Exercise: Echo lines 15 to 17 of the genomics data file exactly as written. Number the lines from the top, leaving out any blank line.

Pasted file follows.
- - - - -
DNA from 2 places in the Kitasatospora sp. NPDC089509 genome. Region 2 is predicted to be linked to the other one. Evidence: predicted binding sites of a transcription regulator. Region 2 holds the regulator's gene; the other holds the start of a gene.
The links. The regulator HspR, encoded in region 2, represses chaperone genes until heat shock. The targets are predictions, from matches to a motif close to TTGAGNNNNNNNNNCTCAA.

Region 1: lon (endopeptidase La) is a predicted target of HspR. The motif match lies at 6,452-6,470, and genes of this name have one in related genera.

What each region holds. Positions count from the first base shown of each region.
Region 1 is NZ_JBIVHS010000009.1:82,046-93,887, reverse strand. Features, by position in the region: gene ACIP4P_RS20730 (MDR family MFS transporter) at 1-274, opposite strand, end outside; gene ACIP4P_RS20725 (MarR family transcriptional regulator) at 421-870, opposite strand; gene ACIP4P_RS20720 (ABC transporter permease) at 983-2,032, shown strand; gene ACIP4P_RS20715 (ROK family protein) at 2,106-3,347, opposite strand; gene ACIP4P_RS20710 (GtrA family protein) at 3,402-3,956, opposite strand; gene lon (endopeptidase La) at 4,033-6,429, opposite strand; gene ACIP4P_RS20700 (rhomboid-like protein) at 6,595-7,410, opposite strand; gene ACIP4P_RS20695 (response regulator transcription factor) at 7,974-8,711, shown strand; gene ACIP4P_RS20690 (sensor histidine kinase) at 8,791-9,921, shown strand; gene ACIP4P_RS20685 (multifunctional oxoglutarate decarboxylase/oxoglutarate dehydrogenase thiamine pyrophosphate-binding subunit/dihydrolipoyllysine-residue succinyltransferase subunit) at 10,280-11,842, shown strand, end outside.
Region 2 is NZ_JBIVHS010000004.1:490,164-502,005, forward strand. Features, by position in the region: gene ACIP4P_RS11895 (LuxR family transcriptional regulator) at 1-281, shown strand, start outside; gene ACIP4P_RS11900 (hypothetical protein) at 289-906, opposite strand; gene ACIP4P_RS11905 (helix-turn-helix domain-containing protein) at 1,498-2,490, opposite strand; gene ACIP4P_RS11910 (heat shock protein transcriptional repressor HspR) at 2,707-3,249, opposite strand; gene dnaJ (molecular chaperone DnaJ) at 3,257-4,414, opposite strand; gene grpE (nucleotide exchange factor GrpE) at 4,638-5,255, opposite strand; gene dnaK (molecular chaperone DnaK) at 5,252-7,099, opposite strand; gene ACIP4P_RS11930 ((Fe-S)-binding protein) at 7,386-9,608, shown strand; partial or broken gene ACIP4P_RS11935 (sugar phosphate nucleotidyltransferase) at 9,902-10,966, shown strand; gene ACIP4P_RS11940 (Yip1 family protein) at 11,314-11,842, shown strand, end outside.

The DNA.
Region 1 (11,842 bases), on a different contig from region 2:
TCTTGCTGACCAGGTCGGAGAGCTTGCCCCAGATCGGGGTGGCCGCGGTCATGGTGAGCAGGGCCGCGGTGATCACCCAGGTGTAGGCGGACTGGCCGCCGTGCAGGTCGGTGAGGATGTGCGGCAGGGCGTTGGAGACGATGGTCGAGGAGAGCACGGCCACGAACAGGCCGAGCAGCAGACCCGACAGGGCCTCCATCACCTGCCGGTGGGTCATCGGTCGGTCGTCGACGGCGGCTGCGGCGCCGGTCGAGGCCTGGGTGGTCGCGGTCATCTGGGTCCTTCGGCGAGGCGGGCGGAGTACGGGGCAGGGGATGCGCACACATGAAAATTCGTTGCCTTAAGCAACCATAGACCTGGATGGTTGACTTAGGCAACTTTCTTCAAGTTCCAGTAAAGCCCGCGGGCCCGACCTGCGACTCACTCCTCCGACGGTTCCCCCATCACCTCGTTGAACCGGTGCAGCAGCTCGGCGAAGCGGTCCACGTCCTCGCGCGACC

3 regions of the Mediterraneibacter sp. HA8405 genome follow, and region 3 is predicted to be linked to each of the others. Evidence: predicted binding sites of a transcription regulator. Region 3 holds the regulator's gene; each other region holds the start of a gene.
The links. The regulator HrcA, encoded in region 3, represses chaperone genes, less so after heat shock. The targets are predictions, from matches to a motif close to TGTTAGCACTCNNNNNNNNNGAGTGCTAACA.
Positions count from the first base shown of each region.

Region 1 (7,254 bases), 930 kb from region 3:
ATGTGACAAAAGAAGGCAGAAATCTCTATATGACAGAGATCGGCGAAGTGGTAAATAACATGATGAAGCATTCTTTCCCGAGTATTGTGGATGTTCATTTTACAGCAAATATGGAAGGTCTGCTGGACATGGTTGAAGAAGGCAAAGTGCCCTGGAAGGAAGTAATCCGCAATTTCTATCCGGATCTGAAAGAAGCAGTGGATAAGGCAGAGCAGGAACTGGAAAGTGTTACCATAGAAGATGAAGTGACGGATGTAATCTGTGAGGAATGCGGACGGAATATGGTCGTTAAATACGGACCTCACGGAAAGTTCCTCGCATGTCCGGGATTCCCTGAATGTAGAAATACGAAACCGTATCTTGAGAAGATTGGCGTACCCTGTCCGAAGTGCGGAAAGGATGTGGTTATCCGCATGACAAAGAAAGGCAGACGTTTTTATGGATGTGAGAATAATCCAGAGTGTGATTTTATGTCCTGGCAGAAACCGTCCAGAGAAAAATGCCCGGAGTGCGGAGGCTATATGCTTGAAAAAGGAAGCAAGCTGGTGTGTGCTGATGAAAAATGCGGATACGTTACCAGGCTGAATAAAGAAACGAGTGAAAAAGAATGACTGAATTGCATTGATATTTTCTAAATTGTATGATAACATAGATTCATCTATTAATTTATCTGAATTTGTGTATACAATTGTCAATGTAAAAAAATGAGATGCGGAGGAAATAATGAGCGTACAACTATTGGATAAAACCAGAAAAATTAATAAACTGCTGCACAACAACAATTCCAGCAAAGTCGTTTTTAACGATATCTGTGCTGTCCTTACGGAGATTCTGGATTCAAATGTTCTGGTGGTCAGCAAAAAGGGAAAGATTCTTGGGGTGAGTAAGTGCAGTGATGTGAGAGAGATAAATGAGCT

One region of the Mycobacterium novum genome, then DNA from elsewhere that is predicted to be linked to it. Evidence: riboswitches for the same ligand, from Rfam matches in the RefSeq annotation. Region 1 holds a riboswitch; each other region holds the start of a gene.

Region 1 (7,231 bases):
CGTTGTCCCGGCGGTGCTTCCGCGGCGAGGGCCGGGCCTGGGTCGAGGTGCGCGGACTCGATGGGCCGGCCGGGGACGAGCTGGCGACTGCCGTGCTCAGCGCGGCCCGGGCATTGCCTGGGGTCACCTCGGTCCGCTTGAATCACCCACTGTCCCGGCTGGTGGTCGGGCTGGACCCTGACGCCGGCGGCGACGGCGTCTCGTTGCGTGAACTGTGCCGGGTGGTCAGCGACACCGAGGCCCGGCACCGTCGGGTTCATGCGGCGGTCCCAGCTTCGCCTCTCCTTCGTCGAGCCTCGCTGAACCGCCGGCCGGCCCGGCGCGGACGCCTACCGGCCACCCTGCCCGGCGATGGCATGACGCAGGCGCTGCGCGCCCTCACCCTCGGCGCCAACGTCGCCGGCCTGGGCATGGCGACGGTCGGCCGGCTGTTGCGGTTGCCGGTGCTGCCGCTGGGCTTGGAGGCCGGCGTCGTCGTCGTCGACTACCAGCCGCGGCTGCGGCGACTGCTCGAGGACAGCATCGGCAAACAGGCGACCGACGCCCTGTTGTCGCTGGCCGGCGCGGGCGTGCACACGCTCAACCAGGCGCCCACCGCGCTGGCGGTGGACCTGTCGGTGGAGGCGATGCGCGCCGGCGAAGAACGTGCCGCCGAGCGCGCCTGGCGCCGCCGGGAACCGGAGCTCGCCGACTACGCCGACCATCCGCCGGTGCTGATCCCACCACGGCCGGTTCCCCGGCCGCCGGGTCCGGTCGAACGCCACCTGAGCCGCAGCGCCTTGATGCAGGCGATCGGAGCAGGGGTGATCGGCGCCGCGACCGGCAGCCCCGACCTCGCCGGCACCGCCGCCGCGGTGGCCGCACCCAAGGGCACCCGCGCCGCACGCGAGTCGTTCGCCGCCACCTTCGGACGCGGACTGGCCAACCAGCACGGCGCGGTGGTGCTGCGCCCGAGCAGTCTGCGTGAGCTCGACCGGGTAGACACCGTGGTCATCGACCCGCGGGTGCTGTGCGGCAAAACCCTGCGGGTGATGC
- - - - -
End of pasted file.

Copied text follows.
One region of the Mycobacterium novum genome, then DNA from elsewhere that is predicted to be linked to it. Evidence: riboswitches for the same ligand, from Rfam matches in the RefSeq annotation. Region 1 holds a riboswitch; each other region holds the start of a gene.

Region 1 (7,231 bases):
CGTTGTCCCGGCGGTGCTTCCGCGGCGAGGGCCGGGCCTGGGTCGAGGTGCGCGGACTCGATGGGCCGGCCGGGGACGAGCTGGCGACTGCCGTGCTCAGCGCGGCCCGGGCATTGCCTGGGGTCACCTCGGTCCGCTTGAATCACCCACTGTCCCGGCTGGTGGTCGGGCTGGACCCTGACGCCGGCGGCGACGGCGTCTCGTTGCGTGAACTGTGCCGGGTGGTCAGCGACACCGAGGCCCGGCACCGTCGGGTTCATGCGGCGGTCCCAGCTTCGCCTCTCCTTCGTCGAGCCTCGCTGAACCGCCGGCCGGCCCGGCGCGGACGCCTACCGGCCACCCTGCCCGGCGATGGCATGACGCAGGCGCTGCGCGCCCTCACCCTCGGCGCCAACGTCGCCGGCCTGGGCATGGCGACGGTCGGCCGGCTGTTGCGGTTGCCGGTGCTGCCGCTGGGCTTGGAGGCCGGCGTCGTCGTCGTCGACTACCAGCCGCGGCTGCGGCGACTGCTCGAGGACAGCATCGGCAAACAGGCGACCGACGCCCTGTTGTCGCTGGCCGGCGCGGGCGTGCACACGCTCAACCAGGCGCCCACCGCGCTGGCGGTGGACCTGTCGGTGGAGGCGATGCGCGCCGGCGAAGAACGTGCCGCCGAGCGCGCCTGGCGCCGCCGGGAACCGGAGCTCGCCGACTACGCCGACCATCCGCCGGTGCTGATCCCACCACGGCCGGTTCCCCGGCCGCCGGGTCCGGTCGAACGCCACCTGAGCCGCAGCGCCTTGATGCAGGCGATCGGAGCAGGGGTGATCGGCGCCGCGACCGGCAGCCCCGACCTCGCCGGCACCGCCGCCGCGGTGGCCGCACCCAAGGGCACCCGCGCCGCACGCGAGTCGTTCGCCGCCACCTTCGGACGCGGACTGGCCAACCAGCACGGCGCGGTGGTGCTGCGCCCGAGCAGTCTGCGTGAGCTCGACCGGGTAGACACCGTGGTCATCGACCCGCGGGTGCTGTGCGGCAAAACCCTGCGGGTGATGC